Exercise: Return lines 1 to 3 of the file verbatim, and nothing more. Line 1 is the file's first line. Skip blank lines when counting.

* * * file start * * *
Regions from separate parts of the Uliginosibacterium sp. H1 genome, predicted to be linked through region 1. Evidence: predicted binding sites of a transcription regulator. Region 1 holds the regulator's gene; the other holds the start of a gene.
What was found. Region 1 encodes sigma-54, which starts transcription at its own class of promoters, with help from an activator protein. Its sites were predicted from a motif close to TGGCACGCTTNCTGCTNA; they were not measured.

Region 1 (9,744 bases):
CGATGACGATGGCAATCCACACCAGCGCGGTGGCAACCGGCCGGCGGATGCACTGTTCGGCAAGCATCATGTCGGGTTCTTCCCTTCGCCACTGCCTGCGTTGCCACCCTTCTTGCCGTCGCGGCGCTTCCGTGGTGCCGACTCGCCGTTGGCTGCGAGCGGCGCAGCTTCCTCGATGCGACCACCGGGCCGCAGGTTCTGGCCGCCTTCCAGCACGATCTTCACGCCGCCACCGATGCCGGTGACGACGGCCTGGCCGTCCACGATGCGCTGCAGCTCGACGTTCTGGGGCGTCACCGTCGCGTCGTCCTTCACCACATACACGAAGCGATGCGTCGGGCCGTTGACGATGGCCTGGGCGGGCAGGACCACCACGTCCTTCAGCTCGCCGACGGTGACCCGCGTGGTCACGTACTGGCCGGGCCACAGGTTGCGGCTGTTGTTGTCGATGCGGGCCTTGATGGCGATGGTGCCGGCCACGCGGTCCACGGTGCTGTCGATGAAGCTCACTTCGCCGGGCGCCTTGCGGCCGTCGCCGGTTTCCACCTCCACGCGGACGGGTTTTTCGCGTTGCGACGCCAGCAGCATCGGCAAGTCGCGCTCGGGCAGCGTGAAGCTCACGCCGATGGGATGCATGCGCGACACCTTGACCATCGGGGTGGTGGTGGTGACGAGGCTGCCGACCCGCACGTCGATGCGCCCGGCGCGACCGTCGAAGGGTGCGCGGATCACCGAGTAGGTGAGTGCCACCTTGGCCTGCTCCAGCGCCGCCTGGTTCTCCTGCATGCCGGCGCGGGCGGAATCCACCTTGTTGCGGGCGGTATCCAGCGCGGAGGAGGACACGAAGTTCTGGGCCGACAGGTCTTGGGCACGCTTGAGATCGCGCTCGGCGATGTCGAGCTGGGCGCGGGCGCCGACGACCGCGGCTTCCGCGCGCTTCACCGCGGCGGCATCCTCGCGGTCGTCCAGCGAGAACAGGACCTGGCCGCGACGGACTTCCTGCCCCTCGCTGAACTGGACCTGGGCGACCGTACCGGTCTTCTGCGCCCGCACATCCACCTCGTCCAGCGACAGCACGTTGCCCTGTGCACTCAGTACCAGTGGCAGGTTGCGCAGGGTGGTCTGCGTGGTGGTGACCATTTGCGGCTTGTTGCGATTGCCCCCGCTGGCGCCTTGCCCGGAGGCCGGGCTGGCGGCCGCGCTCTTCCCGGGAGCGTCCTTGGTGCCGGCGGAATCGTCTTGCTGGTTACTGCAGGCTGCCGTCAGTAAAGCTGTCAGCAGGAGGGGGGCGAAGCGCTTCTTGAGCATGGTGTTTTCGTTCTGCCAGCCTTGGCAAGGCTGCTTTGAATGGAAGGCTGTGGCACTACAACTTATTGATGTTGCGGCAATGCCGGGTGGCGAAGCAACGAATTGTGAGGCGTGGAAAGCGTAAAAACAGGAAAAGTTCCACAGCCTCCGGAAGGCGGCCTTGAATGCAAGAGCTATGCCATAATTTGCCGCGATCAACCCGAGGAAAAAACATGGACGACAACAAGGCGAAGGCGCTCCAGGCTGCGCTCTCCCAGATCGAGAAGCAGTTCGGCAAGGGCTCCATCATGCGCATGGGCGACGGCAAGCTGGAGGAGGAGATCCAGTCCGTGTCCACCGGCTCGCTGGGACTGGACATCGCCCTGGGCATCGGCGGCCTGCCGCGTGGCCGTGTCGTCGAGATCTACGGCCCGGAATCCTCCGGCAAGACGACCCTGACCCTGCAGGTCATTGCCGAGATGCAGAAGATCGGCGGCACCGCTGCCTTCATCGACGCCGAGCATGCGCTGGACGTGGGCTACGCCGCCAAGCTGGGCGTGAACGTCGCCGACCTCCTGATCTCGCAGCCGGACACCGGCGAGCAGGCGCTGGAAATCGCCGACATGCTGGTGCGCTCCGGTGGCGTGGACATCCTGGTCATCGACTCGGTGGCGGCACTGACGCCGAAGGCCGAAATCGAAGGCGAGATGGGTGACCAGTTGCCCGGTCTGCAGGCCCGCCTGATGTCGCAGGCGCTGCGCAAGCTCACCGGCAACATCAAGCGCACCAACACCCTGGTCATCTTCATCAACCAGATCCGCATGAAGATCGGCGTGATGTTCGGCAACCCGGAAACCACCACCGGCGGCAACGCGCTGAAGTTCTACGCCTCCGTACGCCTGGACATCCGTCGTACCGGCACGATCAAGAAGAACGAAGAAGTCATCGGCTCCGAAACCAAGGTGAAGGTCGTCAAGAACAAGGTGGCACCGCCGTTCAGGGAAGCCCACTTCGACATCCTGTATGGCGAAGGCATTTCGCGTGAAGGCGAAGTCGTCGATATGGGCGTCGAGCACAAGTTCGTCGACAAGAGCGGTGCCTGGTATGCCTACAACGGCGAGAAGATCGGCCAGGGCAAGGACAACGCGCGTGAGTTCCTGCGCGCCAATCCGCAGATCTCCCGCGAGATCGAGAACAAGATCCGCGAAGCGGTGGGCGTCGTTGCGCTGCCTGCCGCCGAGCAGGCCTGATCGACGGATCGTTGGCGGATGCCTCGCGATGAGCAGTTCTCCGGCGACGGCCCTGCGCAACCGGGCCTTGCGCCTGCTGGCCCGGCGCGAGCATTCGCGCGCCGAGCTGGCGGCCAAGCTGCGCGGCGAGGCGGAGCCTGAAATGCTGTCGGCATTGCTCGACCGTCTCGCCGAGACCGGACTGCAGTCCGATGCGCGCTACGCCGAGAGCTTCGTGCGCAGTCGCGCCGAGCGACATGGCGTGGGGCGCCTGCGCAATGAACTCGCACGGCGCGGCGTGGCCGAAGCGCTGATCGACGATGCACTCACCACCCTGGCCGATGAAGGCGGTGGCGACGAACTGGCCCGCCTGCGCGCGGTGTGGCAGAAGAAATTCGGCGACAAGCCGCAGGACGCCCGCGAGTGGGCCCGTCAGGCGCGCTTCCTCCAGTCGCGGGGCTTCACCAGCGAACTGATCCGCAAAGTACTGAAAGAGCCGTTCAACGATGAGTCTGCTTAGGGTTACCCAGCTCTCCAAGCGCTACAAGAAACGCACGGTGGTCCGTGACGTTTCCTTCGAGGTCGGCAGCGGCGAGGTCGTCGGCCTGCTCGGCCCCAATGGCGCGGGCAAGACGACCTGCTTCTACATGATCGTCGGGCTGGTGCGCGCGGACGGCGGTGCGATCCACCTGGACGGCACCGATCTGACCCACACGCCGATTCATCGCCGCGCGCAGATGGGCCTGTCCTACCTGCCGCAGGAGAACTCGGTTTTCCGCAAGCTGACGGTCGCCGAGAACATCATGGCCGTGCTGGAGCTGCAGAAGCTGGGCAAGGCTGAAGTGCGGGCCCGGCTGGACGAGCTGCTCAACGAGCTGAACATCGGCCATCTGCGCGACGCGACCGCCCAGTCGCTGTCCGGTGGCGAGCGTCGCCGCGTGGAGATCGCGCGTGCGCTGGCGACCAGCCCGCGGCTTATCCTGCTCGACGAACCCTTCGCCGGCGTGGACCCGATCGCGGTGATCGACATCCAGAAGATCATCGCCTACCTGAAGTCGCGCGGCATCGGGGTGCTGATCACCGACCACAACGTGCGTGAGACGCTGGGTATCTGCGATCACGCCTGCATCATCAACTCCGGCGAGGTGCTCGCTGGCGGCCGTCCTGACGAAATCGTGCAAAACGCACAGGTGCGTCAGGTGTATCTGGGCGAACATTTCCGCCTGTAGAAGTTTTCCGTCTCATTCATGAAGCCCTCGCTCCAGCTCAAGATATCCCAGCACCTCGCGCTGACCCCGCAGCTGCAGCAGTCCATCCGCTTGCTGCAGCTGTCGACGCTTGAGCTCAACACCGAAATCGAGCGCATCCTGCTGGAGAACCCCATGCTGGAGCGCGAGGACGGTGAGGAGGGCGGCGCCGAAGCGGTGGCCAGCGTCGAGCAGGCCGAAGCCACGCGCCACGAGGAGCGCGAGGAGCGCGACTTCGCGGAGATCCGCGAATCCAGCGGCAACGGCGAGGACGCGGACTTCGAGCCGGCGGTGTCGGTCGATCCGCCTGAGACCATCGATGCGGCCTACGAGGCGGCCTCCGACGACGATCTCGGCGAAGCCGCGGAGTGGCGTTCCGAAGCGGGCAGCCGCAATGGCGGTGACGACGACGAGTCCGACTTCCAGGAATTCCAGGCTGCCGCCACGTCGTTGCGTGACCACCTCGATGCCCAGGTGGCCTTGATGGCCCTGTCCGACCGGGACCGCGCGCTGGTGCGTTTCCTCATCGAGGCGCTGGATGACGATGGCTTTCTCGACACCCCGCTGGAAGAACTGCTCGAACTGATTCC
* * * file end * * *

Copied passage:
Regions from separate parts of the Uliginosibacterium sp. H1 genome, predicted to be linked through region 1. Evidence: predicted binding sites of a transcription regulator. Region 1 holds the regulator's gene; the other holds the start of a gene.
What was found. Region 1 encodes sigma-54, which starts transcription at its own class of promoters, with help from an activator protein. Its sites were predicted from a motif close to TGGCACGCTTNCTGCTNA; they were not measured.

Region 1 (9,744 bases):